Pathways to Understanding

UCSB Interdisciplinary Humanities Center brings together humanists and neuroscientists to explore the workings of the brain

As the body’s control center, the brain oversees every aspect of an individual’s existence, from physical movement — both voluntary and not — to cognition and sentience. It is the seat of human consciousness and unconsciousness, knowledge, memory and judgment.

In its yearlong series “The Humanities and the Brain,” the Interdisciplinary Humanities Center at UC Santa Barbara will explore the brain from a variety of perspectives deriving from the humanities and fine arts, as well as from newer interdisciplinary fields such as neuroesthetics and neurethics.

The series begins Thursday, Oct. 15, with a lecture by Ann Taves, a professor of religious studies at UCSB. Taves, who holds the Virgil Cordano OFM Endowed Chair in Catholic Studies, will speak on “Ecstasy: Linking the Humanities and the Brain.” Her talk will draw on humanistic approaches to examine the range of experiences people have characterized as ecstatic and the meanings they have found in and drawn from them. She will also consider the psychological and brain sciences that help in understanding the underlying mechanisms involved.

Just as the brain is composed of two hemispheres, the “The Humanities and the Brain” is designed to bring together two sides of campus by creating a dialogue among humanists and scientists, said Susan Derwin, IHC director and a UCSB professor of comparative literature. An interdisciplinary collaboration in every sense of the word, the series draws from departments and centers across UCSB, including the SAGE Center for the Study of the Mind, the Center for Spatial Studies, the Carsey-Wolf Center and the English department’s “Literature and the Mind” program.

“The series is interested in the correspondences between brain science and the humanities — how each can address the other as they explore common objects,” Derwin continued. “We hope to bring to light developments in neuroscience that are opening new paths of research in the humanities and to understand how methodologies from the neurosciences and the humanities can influence each other.”

Among fall quarter’s speakers are anthropologist Rebecca Seligman of Northwestern University; Kenneth Kosik, a professor in the Department of Molecular, Cellular and Developmental Biology at UCSB, director of the UCSB Brain Initiative and co-director of the campus’s Neuroscience Research Institute; and Anjan Chatterjee, a neuroscientist at the University of Pennsylvania.

Seligman will speak on “Conditions of the Brain: Meaning, Metaphor, and Mechanism in Illness and Healing” at 4 p.m. Thursday, Oct. 22. Kosik will give a talk titled “Nature Spends the Past Few Million Years Experimenting with a Prosocial Brain” at 4 p.m. Thursday, Nov. 7. Chatterjee will discuss “The Neuroscience of Aesthetics and Art” at 4 p.m. Thursday, Nov. 19.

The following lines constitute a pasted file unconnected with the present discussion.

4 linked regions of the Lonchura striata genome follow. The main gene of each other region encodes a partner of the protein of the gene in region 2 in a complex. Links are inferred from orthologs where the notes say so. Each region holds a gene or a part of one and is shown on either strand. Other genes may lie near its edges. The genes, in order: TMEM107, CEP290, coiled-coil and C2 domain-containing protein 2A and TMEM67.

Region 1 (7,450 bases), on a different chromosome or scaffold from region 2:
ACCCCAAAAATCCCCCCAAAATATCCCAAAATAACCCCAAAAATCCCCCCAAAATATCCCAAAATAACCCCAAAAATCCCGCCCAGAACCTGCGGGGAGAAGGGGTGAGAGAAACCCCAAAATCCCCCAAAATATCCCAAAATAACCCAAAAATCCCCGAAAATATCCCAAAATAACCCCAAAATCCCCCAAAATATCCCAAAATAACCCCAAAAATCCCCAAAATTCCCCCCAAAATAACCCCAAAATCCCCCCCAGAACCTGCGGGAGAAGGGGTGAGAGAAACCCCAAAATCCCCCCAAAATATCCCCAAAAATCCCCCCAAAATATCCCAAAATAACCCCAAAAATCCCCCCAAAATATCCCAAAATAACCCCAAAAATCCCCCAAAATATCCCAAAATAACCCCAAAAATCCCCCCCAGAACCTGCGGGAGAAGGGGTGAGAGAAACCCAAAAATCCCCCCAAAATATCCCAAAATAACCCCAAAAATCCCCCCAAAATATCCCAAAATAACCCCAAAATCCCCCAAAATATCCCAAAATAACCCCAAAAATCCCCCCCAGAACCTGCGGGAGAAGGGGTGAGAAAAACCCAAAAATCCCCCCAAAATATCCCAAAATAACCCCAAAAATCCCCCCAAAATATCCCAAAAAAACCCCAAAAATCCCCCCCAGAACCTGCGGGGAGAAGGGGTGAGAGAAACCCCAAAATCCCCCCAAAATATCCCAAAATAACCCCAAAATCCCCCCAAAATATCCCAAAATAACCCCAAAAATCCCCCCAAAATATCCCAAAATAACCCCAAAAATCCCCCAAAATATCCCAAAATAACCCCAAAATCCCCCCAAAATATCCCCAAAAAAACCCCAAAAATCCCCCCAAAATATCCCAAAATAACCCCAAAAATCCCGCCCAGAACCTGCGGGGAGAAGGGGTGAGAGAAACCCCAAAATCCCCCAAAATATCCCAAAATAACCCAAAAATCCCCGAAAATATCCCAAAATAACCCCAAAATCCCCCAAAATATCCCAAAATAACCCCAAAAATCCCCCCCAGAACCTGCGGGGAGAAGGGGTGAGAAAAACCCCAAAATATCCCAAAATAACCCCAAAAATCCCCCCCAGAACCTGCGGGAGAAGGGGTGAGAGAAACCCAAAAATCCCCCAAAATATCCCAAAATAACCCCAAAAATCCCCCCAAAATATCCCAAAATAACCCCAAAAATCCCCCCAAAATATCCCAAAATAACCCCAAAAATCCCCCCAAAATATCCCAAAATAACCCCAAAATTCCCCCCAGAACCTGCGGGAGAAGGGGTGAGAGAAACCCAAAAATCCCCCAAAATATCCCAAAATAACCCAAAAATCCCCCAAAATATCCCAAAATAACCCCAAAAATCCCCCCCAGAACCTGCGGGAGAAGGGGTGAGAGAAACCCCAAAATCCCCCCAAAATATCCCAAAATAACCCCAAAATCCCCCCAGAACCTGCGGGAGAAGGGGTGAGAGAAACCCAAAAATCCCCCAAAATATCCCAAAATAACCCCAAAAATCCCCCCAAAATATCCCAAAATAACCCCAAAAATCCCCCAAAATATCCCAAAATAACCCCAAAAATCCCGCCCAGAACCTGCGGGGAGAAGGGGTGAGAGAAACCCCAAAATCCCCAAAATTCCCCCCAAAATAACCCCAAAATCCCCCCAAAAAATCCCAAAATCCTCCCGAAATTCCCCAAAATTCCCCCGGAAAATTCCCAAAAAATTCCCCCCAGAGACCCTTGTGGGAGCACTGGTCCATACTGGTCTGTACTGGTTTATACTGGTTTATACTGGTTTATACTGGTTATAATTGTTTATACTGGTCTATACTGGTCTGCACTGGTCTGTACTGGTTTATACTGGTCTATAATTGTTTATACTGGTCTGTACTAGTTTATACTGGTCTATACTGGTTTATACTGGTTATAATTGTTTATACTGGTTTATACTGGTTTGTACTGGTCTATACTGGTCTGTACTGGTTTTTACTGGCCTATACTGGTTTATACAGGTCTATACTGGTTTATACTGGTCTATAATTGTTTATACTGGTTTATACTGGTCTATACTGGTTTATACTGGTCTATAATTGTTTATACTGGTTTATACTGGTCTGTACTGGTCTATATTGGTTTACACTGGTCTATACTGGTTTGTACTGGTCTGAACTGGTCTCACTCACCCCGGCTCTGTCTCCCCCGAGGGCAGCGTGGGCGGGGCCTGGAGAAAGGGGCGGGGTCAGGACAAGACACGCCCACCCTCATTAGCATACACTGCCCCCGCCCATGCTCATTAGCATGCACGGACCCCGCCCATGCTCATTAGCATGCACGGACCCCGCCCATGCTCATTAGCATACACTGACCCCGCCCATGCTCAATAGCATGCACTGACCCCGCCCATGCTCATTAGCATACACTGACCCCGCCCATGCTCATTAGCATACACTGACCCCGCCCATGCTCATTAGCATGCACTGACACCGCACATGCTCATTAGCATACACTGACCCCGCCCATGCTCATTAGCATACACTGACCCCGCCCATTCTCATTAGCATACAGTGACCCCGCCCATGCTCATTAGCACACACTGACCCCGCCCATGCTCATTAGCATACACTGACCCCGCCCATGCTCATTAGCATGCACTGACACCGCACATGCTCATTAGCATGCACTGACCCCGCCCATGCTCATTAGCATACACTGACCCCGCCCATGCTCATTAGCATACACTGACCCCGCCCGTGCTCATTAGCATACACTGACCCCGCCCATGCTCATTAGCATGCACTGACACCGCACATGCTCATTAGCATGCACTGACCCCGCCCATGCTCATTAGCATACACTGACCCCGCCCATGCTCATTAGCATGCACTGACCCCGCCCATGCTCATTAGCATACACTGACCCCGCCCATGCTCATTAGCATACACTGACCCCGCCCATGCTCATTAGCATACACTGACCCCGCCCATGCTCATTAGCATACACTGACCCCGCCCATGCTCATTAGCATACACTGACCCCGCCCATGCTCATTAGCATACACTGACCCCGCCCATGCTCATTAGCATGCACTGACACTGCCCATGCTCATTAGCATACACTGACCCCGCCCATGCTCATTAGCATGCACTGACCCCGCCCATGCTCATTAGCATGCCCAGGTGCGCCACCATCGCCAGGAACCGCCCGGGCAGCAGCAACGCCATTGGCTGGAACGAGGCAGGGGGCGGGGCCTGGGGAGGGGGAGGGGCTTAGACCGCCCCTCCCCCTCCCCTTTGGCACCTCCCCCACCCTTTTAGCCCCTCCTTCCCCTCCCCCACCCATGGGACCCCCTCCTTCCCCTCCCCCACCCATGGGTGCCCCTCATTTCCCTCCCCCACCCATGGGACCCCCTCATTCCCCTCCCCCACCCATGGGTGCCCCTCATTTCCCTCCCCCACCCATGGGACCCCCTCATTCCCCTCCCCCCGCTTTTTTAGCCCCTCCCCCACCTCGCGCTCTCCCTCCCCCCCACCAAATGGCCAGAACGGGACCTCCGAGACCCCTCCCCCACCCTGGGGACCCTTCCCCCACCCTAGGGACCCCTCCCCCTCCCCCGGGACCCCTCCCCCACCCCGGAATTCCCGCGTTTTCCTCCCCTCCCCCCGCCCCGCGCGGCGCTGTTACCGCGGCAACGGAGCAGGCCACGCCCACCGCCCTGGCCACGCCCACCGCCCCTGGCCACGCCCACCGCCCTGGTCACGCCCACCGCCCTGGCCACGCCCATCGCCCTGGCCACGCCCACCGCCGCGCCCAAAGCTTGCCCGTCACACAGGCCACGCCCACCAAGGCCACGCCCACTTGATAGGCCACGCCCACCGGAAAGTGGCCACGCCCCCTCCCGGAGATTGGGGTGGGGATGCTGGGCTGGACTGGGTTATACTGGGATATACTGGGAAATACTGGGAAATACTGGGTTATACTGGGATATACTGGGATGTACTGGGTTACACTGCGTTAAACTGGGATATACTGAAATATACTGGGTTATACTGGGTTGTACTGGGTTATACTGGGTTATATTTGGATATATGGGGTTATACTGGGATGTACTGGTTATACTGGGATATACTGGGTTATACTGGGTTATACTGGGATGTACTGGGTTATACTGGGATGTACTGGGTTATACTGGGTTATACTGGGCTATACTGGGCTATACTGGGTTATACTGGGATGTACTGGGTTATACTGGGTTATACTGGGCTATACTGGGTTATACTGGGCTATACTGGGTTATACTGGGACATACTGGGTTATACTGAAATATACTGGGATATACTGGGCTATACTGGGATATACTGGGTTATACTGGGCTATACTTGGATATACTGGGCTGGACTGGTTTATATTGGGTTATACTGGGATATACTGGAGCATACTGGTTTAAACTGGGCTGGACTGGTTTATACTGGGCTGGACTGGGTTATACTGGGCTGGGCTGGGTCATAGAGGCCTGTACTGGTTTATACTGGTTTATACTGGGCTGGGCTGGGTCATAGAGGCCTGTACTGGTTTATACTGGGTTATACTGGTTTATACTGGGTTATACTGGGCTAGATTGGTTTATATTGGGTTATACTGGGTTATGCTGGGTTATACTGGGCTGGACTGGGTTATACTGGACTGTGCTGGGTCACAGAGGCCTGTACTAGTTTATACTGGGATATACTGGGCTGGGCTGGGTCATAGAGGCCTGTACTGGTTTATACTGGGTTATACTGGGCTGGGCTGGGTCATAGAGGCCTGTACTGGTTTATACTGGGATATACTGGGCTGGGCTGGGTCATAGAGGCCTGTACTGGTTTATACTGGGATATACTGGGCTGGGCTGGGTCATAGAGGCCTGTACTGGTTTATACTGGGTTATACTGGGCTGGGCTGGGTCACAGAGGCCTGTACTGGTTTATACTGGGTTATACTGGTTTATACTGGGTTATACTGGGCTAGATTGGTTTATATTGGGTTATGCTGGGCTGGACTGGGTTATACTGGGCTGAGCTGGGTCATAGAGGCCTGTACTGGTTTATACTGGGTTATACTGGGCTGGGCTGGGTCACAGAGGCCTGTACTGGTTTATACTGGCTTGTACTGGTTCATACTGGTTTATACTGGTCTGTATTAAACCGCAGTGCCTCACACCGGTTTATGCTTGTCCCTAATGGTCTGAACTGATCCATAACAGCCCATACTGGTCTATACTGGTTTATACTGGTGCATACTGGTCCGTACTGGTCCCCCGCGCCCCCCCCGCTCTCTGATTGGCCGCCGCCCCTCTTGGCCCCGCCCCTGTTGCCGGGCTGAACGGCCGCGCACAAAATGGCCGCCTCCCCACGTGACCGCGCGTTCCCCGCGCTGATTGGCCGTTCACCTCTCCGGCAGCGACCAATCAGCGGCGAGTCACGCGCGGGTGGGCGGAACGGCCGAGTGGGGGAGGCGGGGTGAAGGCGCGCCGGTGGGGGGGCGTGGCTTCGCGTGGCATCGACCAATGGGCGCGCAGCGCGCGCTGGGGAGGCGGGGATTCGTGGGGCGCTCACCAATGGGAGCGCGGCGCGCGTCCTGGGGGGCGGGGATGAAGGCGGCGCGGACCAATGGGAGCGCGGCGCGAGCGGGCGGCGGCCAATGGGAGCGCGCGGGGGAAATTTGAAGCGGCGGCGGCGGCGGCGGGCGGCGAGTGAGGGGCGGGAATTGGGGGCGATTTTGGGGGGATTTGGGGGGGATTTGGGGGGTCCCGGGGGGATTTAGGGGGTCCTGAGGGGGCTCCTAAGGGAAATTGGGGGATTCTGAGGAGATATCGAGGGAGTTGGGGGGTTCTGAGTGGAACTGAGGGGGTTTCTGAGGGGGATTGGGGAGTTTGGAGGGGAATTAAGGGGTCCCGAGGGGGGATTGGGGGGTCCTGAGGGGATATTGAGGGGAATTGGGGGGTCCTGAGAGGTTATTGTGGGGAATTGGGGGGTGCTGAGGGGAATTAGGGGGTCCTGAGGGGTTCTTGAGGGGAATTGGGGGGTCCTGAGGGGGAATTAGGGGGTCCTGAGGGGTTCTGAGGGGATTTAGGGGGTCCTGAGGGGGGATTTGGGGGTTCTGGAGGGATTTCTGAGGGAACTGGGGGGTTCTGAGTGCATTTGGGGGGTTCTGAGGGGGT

All lectures are free and open to the public and will take place in the McCune Conference Room, 6020 Humanities and Social Sciences Building at UCSB.

Also as part of the series, the documentary “Marwencol” will screen at 7 p.m. Wednesday, Nov. 4, in the UCSB Pollock Theater. A discussion with director Jeff Malmberg will follow. The film centers on artist and photographer Mark Hogancamp who, after being beaten nearly to death, spent nine days in a coma — and 40 days in the hospital. Discharged with brain damage that left him little memory of his previous life, Hogancamp took charge of his own rehabilitation by building a 1/6-scale World War II-era Belgian town in his yard and populating it with dolls representing himself, his friends and even his attackers.

The screening is free, but tickets are required. Reservations can be made at

The series will continue during winter and spring quarters with lectures, symposia, film screenings and a conference on themes ranging from cognitive science and Buddhist philosophy to the musical mind, language and illness and the ways in which scientific and literary thinking coincide and foster each other’s growth.

“It’s very difficult to articulate the common ground between the humanities and the neurosciences when you really get very specific because they operate in such different registers,” said Derwin. “We want to see people try to find a third discourse, a third form of expression. The way humanists and scientists talk about the same topic is very different, and we want to see if we can find a common language in which people can converse not only about shared interests but also see how they might influence one another methodologically.”

More information about “The Humanities and the Brain,” including a complete schedule of events, can be found at

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